Most Decided Changes in Newest Cre
ations Are Presented in Collar
Arrangements.
One of the modes of the moment i^
the curious assembling of different
fabrics for the fashioning of one gar
ment. Thus a black satin afternoon
frock has been richly trimmed with»
soft white Angora cloth, and this ii*
turn has been thickly beaded with jet.
The frock shows a criss-cross of the
beaded white Angora forming a trim
ming for the narrow skirt, a curious
belt arrangement, not straight around
the waist, but higher at one side and
slanting diagonally across the front of
the skirt. The sleeves are long nnt
tight, ornamented at the waist with
the white fuzzy stuff and the beads,
and the neck is high and finished wit I*
one of the new very high collars made
of the white material, one end being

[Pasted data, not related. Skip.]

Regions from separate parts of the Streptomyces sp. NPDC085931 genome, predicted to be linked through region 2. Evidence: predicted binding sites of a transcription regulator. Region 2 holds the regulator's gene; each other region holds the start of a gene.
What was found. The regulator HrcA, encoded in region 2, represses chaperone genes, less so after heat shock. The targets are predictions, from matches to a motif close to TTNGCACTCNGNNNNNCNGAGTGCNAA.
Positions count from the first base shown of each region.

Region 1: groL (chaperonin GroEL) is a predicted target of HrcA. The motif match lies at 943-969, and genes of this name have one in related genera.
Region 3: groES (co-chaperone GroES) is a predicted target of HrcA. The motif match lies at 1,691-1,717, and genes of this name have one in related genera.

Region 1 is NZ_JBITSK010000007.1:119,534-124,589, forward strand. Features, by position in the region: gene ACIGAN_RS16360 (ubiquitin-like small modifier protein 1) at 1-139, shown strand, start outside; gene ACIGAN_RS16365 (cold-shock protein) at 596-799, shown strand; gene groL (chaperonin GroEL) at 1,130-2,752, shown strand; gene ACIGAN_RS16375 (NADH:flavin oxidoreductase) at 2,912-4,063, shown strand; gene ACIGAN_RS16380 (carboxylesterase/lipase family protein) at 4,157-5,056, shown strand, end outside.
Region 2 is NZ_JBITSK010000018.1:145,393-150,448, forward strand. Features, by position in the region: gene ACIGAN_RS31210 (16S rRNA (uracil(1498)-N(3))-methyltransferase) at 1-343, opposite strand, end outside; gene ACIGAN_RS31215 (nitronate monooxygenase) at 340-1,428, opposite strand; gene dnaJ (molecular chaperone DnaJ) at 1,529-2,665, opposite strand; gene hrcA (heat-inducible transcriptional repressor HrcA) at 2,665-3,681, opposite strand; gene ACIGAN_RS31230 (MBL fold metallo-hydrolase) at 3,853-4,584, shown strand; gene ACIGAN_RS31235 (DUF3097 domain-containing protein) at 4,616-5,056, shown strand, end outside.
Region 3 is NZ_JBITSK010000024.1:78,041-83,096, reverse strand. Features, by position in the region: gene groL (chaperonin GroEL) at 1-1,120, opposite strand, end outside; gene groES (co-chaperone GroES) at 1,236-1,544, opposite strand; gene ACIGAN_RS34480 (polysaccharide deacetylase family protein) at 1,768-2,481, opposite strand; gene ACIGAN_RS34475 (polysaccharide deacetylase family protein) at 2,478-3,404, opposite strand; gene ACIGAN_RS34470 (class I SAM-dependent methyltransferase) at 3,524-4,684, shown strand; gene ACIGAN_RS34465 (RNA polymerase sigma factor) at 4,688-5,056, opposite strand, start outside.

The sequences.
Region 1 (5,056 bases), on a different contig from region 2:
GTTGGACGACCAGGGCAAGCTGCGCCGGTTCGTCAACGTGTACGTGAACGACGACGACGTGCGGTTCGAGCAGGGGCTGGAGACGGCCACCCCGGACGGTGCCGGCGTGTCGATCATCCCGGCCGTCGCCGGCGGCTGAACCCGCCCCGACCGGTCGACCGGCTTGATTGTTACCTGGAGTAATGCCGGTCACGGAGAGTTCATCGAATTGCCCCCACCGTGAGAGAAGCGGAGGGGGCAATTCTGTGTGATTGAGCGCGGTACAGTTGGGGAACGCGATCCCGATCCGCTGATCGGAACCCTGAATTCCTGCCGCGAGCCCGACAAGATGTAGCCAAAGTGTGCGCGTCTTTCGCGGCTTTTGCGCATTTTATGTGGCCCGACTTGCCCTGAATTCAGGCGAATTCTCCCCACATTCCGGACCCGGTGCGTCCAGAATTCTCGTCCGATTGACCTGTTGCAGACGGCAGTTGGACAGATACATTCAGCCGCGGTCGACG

left leng like a scarf, thrown over one
shoulder and finished with a long jet
tassel.
The most decided changes in any of
the newest creations are presented in
the collar arrangements. Very high
collars with thrown ends appear on
many frocks. Often they are knotted
on the neck of tbe dres9, a heavy silk
thread of a bright and beautiful color
being used.
This sort of collar appears on a blue
coat dress. The collar is of Belgian
blue, knitted round and round, so that
a sort of small yoke is formed at the
top of the waist, narrowing into a hisrh
collar which ends in a throw at one
side. Touches of the blue threads have
been knitted at intervals across thi*
front of the bodice to brighten it, and
a long sash is knitted at one «ide ol
the skirt.
SIMPLICITY IN SPRING WEAR
Lack of Display Promises to Be Espe
cially Noticeable in Latest
Models of Apparel.
Fashion designers seen# at last t*
have been converted to a realization
of the power and beauty of simplicity.
As everyone knows, says a fashiot,
writer, simple language is most con